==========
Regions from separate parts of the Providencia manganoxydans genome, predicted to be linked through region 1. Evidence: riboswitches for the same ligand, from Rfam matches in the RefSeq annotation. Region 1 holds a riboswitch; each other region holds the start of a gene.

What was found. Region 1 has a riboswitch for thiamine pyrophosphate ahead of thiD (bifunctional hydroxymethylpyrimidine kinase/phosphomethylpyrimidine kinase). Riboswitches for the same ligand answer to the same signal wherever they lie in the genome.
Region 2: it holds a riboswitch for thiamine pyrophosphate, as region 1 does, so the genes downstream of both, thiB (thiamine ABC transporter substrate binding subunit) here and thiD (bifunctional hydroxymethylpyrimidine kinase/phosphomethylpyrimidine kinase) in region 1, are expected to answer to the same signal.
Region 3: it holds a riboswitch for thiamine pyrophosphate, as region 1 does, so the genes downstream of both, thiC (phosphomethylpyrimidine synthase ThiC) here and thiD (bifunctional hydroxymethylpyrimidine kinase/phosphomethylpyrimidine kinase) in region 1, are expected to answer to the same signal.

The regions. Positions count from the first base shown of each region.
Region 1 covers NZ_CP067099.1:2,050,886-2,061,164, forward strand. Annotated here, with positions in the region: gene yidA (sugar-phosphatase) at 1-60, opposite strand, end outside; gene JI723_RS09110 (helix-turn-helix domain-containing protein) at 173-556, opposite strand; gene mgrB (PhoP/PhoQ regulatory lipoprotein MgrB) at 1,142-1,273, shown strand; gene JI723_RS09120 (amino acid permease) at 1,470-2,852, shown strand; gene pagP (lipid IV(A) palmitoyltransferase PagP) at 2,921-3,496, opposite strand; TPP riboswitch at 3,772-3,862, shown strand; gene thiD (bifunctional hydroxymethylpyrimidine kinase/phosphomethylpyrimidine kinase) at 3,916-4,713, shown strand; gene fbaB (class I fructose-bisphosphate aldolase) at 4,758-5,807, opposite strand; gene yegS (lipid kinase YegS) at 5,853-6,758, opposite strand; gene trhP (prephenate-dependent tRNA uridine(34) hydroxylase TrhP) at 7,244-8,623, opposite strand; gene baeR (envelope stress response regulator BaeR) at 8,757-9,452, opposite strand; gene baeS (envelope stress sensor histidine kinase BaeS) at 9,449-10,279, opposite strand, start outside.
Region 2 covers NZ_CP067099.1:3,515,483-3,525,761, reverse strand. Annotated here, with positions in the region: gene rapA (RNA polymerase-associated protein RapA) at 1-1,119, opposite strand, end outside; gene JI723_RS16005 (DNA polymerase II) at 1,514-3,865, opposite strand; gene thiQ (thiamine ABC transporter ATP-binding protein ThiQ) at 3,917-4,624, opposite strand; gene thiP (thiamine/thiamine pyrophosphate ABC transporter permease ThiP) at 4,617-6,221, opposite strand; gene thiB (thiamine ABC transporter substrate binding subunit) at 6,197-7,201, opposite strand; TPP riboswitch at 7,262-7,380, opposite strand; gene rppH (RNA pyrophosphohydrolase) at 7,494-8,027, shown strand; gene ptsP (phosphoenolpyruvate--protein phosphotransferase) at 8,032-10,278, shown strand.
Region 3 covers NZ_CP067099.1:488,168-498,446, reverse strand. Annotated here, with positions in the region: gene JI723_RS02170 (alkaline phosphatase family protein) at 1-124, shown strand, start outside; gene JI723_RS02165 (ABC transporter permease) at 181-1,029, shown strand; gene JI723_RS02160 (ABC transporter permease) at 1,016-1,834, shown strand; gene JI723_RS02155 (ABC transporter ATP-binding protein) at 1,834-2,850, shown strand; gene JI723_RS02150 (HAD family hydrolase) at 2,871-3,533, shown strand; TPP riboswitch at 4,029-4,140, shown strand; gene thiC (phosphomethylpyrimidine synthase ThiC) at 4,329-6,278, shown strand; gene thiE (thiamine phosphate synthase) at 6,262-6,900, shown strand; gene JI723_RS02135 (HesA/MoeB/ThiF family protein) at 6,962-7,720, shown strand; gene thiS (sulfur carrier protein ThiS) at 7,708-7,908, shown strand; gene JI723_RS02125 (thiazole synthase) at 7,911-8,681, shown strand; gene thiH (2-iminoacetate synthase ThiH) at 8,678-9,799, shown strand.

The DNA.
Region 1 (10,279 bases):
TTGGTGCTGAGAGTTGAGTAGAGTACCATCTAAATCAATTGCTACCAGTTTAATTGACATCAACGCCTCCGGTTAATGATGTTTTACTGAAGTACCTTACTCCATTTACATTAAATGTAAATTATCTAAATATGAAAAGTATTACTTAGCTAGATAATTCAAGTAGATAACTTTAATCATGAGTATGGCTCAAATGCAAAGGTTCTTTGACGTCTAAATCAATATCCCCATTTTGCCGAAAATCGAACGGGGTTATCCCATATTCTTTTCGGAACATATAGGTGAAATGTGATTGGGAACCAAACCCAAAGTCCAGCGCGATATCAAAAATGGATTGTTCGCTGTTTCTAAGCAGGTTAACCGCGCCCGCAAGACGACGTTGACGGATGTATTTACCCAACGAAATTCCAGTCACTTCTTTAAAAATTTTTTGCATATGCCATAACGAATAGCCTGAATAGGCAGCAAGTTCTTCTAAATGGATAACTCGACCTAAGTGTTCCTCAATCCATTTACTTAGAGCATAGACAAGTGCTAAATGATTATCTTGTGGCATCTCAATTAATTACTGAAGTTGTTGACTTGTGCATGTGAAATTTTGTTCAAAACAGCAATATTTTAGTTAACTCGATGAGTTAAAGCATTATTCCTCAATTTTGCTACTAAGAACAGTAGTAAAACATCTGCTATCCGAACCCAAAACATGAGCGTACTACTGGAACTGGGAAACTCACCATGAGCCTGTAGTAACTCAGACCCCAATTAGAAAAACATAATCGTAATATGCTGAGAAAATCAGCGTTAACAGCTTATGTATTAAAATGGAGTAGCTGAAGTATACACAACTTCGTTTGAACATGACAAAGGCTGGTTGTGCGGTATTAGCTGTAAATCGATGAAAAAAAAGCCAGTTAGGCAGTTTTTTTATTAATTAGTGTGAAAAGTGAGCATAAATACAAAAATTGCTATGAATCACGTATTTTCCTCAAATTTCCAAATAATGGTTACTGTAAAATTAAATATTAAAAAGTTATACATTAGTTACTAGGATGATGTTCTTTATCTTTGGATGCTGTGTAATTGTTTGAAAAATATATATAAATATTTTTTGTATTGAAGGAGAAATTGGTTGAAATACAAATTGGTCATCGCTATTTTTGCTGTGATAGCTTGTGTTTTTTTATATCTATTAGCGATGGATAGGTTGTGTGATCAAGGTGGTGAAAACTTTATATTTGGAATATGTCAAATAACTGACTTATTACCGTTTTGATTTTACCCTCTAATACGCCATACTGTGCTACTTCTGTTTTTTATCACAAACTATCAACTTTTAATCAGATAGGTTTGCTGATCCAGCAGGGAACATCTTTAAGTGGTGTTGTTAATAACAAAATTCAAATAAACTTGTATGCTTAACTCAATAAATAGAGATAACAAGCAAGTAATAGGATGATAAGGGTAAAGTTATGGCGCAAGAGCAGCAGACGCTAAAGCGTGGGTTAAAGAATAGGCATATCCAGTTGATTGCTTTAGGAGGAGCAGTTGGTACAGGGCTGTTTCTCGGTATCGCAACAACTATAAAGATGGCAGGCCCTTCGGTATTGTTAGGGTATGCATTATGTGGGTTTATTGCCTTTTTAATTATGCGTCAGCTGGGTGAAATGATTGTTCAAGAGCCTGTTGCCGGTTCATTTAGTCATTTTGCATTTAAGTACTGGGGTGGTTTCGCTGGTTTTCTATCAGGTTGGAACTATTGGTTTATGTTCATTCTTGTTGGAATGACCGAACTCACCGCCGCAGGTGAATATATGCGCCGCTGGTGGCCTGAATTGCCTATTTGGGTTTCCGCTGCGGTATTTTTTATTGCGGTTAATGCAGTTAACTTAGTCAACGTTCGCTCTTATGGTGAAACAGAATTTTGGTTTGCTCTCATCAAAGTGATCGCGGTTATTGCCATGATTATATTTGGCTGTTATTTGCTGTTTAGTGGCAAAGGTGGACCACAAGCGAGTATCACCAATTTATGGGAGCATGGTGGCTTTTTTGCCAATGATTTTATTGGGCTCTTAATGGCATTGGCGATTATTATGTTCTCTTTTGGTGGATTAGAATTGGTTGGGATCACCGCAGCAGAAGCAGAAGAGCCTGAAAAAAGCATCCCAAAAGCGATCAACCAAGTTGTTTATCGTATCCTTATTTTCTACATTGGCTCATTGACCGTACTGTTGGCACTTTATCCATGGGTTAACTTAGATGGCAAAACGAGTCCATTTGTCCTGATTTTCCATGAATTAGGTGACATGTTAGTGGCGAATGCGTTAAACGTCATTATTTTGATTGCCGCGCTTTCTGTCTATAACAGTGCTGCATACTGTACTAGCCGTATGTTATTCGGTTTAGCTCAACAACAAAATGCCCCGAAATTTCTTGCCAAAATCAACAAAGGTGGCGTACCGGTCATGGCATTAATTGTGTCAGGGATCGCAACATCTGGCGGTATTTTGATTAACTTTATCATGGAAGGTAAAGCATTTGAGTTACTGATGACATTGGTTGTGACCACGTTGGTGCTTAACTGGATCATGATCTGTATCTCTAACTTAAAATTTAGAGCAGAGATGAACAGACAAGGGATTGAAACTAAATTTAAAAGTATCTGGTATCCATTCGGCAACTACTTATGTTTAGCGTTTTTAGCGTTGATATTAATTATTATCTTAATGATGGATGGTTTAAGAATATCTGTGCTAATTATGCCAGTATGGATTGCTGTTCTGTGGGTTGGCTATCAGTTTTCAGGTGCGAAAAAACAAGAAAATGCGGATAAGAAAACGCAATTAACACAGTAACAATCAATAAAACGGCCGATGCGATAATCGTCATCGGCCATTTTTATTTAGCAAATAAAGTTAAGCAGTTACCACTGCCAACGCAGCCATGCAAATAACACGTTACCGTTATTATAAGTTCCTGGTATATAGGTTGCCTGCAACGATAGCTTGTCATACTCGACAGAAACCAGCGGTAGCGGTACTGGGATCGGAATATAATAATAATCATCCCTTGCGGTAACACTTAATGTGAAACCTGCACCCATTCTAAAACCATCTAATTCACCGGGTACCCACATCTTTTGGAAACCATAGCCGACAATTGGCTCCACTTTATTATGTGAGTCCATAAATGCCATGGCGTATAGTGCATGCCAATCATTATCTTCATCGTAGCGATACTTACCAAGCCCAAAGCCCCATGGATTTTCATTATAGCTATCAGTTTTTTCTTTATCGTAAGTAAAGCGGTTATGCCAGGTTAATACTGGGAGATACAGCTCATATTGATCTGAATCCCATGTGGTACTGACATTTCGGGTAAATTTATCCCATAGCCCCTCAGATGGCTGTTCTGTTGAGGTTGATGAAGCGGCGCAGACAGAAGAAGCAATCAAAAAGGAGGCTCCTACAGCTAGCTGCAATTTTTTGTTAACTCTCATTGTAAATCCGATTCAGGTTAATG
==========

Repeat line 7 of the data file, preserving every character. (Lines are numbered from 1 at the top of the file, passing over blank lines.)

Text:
Region 2 covers NZ_CP067099.1:3,515,483-3,525,761, reverse strand. Annotated here, with positions in the region: gene rapA (RNA polymerase-associated protein RapA) at 1-1,119, opposite strand, end outside; gene JI723_RS16005 (DNA polymerase II) at 1,514-3,865, opposite strand; gene thiQ (thiamine ABC transporter ATP-binding protein ThiQ) at 3,917-4,624, opposite strand; gene thiP (thiamine/thiamine pyrophosphate ABC transporter permease ThiP) at 4,617-6,221, opposite strand; gene thiB (thiamine ABC transporter substrate binding subunit) at 6,197-7,201, opposite strand; TPP riboswitch at 7,262-7,380, opposite strand; gene rppH (RNA pyrophosphohydrolase) at 7,494-8,027, shown strand; gene ptsP (phosphoenolpyruvate--protein phosphotransferase) at 8,032-10,278, shown strand.